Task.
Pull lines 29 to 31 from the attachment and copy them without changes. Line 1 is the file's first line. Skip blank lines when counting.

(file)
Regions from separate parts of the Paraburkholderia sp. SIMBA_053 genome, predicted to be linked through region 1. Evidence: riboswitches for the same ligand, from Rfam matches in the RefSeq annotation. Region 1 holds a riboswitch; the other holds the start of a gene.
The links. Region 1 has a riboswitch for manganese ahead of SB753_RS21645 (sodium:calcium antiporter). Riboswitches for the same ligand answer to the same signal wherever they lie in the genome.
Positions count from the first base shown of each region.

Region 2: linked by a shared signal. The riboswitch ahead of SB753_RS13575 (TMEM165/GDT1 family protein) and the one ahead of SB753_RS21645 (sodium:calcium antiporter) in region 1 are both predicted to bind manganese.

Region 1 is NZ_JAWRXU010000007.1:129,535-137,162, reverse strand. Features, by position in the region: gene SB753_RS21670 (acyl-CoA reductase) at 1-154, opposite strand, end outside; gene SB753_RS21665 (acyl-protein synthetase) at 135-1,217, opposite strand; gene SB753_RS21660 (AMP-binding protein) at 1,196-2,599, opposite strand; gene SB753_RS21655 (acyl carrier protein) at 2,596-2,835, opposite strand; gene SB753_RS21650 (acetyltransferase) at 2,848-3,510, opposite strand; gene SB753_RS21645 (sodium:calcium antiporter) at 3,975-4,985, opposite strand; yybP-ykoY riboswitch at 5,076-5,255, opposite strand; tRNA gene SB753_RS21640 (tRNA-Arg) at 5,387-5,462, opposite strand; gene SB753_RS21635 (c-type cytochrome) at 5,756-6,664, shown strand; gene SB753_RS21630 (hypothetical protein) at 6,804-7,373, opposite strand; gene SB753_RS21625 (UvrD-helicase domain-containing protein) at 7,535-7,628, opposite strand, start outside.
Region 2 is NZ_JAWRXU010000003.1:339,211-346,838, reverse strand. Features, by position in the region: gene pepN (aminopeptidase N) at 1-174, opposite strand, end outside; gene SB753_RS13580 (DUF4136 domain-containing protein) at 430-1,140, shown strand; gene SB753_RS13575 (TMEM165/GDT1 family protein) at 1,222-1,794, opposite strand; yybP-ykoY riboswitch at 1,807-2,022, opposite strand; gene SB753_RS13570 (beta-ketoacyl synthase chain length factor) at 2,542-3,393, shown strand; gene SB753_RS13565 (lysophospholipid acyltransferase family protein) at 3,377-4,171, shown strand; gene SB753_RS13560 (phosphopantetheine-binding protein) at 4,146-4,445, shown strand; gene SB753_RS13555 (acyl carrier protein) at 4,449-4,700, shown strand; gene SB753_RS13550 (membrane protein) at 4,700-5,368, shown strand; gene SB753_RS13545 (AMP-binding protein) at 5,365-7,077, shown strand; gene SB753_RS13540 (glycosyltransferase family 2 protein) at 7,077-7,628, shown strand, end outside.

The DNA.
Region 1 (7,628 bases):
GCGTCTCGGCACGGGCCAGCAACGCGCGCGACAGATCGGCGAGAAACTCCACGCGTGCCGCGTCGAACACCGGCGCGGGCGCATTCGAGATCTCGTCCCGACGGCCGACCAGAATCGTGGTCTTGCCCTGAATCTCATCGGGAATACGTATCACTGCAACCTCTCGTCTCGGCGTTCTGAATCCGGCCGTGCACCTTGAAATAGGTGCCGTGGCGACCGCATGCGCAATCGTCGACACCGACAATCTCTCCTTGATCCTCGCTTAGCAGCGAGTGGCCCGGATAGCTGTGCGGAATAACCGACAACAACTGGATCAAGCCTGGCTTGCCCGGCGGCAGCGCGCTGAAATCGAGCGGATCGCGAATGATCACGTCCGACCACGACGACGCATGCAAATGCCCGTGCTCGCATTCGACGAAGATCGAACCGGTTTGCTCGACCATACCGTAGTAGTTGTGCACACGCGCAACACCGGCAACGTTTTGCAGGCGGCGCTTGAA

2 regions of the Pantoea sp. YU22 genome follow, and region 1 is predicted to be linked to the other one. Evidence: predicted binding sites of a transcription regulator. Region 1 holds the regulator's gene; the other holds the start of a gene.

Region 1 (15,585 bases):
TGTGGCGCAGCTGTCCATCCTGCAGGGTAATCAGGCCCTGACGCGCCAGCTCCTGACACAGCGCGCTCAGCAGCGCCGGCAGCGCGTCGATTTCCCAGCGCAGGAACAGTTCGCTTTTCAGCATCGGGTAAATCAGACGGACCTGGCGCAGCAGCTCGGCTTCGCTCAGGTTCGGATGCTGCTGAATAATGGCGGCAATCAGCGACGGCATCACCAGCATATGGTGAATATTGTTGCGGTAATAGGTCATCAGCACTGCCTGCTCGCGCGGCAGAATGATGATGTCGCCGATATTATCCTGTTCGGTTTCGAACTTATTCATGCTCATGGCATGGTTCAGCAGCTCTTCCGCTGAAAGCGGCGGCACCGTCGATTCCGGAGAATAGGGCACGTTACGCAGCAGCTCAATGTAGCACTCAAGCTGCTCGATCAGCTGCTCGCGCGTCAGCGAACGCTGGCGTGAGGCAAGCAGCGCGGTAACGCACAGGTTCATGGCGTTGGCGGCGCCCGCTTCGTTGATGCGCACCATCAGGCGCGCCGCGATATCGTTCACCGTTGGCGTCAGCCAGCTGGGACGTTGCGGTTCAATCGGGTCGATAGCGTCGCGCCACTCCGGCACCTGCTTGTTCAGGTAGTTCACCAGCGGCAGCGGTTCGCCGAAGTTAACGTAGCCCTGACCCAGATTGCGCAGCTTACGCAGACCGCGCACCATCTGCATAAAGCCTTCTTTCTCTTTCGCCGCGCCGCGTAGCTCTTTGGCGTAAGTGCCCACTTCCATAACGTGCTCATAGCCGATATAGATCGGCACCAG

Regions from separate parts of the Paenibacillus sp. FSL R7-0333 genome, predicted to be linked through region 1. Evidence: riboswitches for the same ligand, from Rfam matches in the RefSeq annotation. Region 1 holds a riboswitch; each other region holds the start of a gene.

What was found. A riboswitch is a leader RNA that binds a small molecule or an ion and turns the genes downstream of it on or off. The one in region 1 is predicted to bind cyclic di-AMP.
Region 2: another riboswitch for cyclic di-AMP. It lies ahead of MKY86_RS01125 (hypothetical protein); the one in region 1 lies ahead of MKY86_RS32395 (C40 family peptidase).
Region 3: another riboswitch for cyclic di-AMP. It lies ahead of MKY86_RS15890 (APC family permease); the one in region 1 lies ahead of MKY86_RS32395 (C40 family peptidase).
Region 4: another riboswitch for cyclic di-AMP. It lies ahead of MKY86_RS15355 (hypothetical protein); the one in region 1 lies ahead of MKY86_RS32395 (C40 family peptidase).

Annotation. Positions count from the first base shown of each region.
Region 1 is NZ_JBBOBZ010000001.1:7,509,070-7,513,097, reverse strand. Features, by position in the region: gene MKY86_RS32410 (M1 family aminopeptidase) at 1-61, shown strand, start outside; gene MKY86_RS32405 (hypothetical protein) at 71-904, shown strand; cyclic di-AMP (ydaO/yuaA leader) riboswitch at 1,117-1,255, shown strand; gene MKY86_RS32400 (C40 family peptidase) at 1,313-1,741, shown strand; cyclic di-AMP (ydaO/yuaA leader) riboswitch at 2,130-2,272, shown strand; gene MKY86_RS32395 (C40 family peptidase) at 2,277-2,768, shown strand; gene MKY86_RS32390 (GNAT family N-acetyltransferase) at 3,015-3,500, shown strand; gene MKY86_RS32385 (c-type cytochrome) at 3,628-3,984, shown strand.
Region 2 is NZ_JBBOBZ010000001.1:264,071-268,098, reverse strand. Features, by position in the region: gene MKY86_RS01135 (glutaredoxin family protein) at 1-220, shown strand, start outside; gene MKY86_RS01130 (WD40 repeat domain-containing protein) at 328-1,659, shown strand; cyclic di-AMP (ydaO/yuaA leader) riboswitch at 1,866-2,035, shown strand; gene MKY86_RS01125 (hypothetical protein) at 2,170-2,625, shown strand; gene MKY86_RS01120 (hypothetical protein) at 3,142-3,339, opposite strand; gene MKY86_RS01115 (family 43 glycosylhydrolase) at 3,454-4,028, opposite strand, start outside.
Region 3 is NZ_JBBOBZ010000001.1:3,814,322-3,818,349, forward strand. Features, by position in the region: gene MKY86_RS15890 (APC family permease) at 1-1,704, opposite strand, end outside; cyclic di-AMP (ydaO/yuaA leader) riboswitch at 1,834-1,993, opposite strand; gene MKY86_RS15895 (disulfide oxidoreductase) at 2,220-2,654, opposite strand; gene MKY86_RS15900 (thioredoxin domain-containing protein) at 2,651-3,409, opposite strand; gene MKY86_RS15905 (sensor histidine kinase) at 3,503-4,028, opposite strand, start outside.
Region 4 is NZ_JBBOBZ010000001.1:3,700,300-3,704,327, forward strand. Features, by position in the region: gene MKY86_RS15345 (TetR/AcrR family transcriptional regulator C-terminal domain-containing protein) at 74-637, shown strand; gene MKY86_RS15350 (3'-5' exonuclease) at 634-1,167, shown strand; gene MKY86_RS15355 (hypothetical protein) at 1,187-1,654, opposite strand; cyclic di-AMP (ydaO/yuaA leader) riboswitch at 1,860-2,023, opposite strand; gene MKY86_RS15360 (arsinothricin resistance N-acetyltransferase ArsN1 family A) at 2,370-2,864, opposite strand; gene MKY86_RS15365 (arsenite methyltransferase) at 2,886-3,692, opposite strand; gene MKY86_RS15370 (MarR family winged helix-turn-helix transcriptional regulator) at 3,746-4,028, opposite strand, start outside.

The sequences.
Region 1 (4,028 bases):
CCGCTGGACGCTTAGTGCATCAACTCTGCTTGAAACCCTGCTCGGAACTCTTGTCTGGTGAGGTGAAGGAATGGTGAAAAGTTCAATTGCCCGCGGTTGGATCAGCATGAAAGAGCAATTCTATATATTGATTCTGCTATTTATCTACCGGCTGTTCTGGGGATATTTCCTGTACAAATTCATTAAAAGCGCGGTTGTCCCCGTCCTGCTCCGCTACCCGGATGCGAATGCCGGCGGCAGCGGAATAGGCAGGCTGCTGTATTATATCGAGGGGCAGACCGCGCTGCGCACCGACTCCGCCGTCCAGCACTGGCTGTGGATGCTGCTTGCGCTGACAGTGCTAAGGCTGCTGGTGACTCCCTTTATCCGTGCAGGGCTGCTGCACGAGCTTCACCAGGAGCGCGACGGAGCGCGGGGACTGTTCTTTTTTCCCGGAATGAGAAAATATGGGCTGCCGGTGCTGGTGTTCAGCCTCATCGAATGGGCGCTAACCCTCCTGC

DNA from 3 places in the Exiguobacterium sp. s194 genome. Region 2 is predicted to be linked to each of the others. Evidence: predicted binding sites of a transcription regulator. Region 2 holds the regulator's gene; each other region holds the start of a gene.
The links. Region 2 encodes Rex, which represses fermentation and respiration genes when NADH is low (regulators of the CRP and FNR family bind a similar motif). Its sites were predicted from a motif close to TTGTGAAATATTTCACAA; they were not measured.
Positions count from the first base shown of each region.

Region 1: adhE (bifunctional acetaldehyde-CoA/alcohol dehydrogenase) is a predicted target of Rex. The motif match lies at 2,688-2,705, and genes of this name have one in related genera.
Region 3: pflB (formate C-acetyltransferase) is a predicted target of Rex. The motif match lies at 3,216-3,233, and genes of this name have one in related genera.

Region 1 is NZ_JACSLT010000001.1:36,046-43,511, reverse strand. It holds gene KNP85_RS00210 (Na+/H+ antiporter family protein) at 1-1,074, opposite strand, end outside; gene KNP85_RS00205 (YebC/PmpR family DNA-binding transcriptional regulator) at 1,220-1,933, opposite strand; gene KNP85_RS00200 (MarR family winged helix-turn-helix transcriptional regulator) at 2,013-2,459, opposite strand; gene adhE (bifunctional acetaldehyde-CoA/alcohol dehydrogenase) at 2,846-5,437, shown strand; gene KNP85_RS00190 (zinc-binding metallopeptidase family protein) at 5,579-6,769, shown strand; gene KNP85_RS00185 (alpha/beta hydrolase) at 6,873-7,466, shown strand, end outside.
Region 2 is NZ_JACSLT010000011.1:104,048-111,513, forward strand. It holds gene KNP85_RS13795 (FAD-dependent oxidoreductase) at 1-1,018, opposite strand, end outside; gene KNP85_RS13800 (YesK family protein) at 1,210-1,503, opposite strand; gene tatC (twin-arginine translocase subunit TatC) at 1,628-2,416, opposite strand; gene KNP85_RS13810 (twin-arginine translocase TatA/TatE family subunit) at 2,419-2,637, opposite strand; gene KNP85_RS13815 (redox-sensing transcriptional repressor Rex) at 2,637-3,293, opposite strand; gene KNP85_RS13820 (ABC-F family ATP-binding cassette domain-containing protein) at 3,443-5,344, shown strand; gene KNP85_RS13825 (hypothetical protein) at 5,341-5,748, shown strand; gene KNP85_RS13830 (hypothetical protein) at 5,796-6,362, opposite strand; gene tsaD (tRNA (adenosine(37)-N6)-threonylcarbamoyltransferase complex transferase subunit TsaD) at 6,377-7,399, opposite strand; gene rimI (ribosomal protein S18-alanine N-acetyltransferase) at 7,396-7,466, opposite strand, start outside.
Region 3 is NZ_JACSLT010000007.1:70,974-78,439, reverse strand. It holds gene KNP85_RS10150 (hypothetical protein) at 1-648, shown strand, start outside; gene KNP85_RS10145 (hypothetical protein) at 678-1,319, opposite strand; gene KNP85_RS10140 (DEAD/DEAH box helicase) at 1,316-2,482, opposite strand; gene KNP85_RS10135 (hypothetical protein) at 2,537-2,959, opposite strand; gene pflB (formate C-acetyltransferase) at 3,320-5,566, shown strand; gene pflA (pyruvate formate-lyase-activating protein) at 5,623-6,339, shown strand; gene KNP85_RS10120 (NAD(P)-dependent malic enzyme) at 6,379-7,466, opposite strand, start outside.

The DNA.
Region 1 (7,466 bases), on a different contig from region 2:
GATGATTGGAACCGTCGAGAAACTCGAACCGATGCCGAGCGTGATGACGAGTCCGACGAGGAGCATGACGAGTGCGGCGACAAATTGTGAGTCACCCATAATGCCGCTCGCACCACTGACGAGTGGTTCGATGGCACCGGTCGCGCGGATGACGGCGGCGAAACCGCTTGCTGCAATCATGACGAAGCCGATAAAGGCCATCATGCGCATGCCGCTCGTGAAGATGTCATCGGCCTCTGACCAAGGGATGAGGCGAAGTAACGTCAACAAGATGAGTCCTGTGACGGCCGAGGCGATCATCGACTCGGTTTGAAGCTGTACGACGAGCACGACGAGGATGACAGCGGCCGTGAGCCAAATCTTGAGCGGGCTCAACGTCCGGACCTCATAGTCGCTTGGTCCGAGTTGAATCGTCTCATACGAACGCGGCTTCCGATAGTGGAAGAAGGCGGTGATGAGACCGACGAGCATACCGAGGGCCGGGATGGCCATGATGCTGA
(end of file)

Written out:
Region 1: adhE (bifunctional acetaldehyde-CoA/alcohol dehydrogenase) is a predicted target of Rex. The motif match lies at 2,688-2,705, and genes of this name have one in related genera.
Region 3: pflB (formate C-acetyltransferase) is a predicted target of Rex. The motif match lies at 3,216-3,233, and genes of this name have one in related genera.

Region 1 is NZ_JACSLT010000001.1:36,046-43,511, reverse strand. It holds gene KNP85_RS00210 (Na+/H+ antiporter family protein) at 1-1,074, opposite strand, end outside; gene KNP85_RS00205 (YebC/PmpR family DNA-binding transcriptional regulator) at 1,220-1,933, opposite strand; gene KNP85_RS00200 (MarR family winged helix-turn-helix transcriptional regulator) at 2,013-2,459, opposite strand; gene adhE (bifunctional acetaldehyde-CoA/alcohol dehydrogenase) at 2,846-5,437, shown strand; gene KNP85_RS00190 (zinc-binding metallopeptidase family protein) at 5,579-6,769, shown strand; gene KNP85_RS00185 (alpha/beta hydrolase) at 6,873-7,466, shown strand, end outside.